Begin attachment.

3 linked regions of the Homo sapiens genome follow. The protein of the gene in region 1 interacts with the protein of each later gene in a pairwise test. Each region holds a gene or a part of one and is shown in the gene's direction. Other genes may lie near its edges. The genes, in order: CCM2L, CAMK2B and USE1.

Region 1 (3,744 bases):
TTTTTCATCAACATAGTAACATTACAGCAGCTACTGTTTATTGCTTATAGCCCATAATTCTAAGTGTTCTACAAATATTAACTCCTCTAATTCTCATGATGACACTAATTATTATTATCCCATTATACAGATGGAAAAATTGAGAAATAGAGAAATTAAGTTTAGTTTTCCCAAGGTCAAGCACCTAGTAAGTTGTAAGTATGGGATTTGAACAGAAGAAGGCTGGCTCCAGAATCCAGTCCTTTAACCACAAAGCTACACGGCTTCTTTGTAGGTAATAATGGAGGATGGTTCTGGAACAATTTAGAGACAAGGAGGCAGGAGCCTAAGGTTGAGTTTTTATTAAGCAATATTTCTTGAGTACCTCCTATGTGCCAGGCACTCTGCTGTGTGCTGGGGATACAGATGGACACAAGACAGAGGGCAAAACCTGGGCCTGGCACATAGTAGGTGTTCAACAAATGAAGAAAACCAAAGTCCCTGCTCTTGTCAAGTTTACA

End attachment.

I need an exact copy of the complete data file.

3 linked regions of the Homo sapiens genome follow. The protein of the gene in region 1 interacts with the protein of each later gene in a pairwise test. Each region holds a gene or a part of one and is shown in the gene's direction. Other genes may lie near its edges. The genes, in order: CCM2L, CAMK2B and USE1.

Region 1 (3,744 bases):
TTTTTCATCAACATAGTAACATTACAGCAGCTACTGTTTATTGCTTATAGCCCATAATTCTAAGTGTTCTACAAATATTAACTCCTCTAATTCTCATGATGACACTAATTATTATTATCCCATTATACAGATGGAAAAATTGAGAAATAGAGAAATTAAGTTTAGTTTTCCCAAGGTCAAGCACCTAGTAAGTTGTAAGTATGGGATTTGAACAGAAGAAGGCTGGCTCCAGAATCCAGTCCTTTAACCACAAAGCTACACGGCTTCTTTGTAGGTAATAATGGAGGATGGTTCTGGAACAATTTAGAGACAAGGAGGCAGGAGCCTAAGGTTGAGTTTTTATTAAGCAATATTTCTTGAGTACCTCCTATGTGCCAGGCACTCTGCTGTGTGCTGGGGATACAGATGGACACAAGACAGAGGGCAAAACCTGGGCCTGGCACATAGTAGGTGTTCAACAAATGAAGAAAACCAAAGTCCCTGCTCTTGTCAAGTTTACA